The wonderful story of how we fit in God’s plan

3 mins read
The Ascension by Johann Koerbecke. National Gallery of Art | Samuel H. Kress Collection.

Just before his ascension, Jesus gave his disciples a relatively specific itinerary. He said that after receiving the gift of the Holy Spirit at Pentecost, they would be his “witnesses in Jerusalem, throughout Judea and Samaria, and to the ends of the earth” (Acts 1:8). That is, the disciples will head north and then beyond.

Panning out from this verse, ones sees that such is indeed the path the story takes throughout the rest of Acts: Jerusalem, Judea and Samaria followed by the mission to the gentiles into Antioch, Phoenicia and Cyprus by Chapter 11, and then, alongside Paul, onto the city of Rome by the end of it. Luke’s story is not simply evangelical, it’s geographical. That’s the point I’m trying to underline, for it’s a detail full of spiritual truth still very much in play. Because, of course, the Holy Spirit, whom Jesus said would be the cause of that itinerary, is still very much at work, still active. Because the itinerary itself isn’t yet concluded. Because, in a sense, Acts of the Apostles isn’t yet ended.

It is remarkable to think that what began in Jerusalem (cf. Lk 24:47) made its way to you and to me. From Jerusalem to Rome to Europe or India or Africa and then eventually to me here in Dallas and you wherever you are, the Christian itinerary eventually included me and even you. Again, I just find that astounding to consider — that throughline, that spiritual thread, that connection. It’s just something that makes the faith a little bit more tangible for me, even at times a little more real.

I am a believer now as they were believers then, and between us were more believers than can be numbered. But we are each connected in the Holy Spirit and to each other across time and space. That is, the story is not just historical or geographical. The story is also spiritual. The Holy Spirit is the connector and the connection. You can almost feel it. Forgive my meandering, but I’m trying to describe the spiritual truth I said was still in play. We in the Church are all connected, all of us, both living and dead. Because, again, the story isn’t over. What Jesus said would happen in the first chapter of Acts is still unfolding.

May 12 – Solemnity of the Ascension of the Lord

Acts 1:1-11

Ps 47:2-3, 6-7, 8-9

Eph 1:17-23

Mk 16:15-20

We are used to understanding the Christian life in terms of pilgrimage, to talk of the soul’s journey to heaven, from earth through purgatory into paradise. That’s the fundamental Christian journey, what every earthly pilgrimage imitates — the soul’s exodus, its return. St. Augustine said it was a journey not from “place to place” but a journey of love, a return to our native country. St. Bonaventure called it a journey of the mind to God. Many saints have talked about it in many ways.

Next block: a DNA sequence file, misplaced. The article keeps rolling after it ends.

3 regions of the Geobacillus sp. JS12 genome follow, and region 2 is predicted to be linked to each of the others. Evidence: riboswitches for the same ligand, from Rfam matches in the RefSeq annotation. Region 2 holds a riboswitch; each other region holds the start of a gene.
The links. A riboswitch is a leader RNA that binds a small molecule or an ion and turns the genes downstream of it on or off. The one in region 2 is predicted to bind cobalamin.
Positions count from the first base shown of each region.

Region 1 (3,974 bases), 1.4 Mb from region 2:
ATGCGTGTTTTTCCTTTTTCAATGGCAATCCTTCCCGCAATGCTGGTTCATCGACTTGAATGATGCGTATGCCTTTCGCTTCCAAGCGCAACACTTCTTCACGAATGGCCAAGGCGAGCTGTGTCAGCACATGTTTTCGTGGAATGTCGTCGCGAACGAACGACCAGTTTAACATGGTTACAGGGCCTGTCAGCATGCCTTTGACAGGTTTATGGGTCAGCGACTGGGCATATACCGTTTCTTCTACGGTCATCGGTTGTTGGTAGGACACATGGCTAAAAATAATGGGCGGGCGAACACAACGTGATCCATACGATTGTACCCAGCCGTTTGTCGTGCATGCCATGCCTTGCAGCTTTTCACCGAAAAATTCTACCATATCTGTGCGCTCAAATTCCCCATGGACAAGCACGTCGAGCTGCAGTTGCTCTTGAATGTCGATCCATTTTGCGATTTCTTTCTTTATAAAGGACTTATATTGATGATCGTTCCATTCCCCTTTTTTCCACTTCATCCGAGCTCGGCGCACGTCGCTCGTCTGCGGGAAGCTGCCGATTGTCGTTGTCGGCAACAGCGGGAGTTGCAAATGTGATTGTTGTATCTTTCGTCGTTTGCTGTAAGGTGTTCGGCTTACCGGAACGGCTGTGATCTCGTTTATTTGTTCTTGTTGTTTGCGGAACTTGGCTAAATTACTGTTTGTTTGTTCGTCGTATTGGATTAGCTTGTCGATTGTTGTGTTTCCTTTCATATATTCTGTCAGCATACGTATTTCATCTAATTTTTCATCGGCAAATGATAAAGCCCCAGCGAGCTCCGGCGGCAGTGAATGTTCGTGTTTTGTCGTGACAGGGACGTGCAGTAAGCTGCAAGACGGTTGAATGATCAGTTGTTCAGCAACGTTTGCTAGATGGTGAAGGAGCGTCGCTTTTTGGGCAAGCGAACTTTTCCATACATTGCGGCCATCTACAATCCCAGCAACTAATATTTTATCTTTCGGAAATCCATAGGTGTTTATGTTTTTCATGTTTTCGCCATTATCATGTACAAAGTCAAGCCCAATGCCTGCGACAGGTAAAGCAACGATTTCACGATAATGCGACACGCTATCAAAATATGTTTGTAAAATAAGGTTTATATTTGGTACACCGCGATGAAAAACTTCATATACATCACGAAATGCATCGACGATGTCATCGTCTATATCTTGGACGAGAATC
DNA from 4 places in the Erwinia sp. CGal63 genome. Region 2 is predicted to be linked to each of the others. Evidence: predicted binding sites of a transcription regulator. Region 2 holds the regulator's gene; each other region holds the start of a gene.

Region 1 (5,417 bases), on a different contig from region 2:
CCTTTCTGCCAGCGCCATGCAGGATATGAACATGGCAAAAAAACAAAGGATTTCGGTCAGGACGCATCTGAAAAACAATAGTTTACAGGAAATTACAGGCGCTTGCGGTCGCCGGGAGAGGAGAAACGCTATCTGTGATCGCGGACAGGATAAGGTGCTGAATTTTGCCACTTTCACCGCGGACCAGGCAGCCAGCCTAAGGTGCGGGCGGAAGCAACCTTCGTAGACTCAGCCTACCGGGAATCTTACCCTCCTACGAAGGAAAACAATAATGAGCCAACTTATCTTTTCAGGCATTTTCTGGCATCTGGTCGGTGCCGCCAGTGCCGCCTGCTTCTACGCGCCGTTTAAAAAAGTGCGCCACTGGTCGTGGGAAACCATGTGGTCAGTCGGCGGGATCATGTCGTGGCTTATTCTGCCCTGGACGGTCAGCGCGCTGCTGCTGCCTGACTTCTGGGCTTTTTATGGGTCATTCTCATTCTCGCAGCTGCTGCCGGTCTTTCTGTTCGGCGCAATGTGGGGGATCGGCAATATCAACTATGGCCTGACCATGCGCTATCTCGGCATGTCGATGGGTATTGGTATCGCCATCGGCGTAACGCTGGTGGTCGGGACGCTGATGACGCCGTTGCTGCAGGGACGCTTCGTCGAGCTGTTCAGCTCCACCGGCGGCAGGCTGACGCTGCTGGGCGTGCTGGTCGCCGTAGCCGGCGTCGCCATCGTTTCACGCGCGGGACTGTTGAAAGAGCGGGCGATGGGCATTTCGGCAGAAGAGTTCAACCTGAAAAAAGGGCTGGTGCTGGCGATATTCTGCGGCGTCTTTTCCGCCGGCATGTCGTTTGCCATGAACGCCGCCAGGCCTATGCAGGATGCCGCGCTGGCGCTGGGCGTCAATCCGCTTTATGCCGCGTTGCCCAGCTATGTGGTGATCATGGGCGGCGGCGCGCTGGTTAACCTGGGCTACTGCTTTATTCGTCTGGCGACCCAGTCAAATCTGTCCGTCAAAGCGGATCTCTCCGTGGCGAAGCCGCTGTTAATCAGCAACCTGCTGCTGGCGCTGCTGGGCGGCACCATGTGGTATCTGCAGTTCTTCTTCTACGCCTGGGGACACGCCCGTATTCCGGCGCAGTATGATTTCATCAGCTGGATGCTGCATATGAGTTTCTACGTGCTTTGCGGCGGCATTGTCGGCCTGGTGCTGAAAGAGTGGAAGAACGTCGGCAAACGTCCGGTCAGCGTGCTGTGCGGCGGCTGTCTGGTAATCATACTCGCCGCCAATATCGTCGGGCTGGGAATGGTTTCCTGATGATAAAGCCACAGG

The itinerary

But there is another journey, this one I’m trying to describe. And it is intimately related to that more fundamental Christian pilgrimage we all know. It’s what I’m calling the itinerary, the redemptive journey of trinitarian God, which includes creation and redemption, incarnation, and Pentecost. It’s what theologians sometimes call the missio Dei. And again, I have nothing more profound to say about it than it amazes me to think that such a mission would ever include me, that it would ever include any of us. Because, I guess, amazing grace, to save a wretch like me.

And again, it’s important to remember that this is what Jesus was talking about the moment he ascended. In the very next verse, Luke writes, “When he had said this, as they were looking on, he was lifted up” (Acts 1:9). That’s why I’m talking about it — what I’m calling the itinerary — because it helps us understand why the Ascension is important, how it matters to us.

The solemnity of the Ascension is one of those solemnities of the Church we sometimes forget about or fail to appreciate, but which, in fact, is key to our seeing just how we fit into God’s plan. That’s why this solemnity matters, why it should be celebrated properly, why you and I should contemplate it in wonder. Because it is a solemnity that involves us directly, a solemnity that begins with us and is perfected in us insofar as we are spiritual people — spiritual enough to see it, spiritual enough to ask what our part in this itinerary is, spiritual enough to ask where the Lord may send us. Because what began in Jerusalem continues wherever you are.

Father Joshua J. Whitfield

Father Joshua J. Whitfield is pastor of St. Rita Catholic Community in Dallas and author of “The Crisis of Bad Preaching” (Ave Maria Press, $17.95) and other books.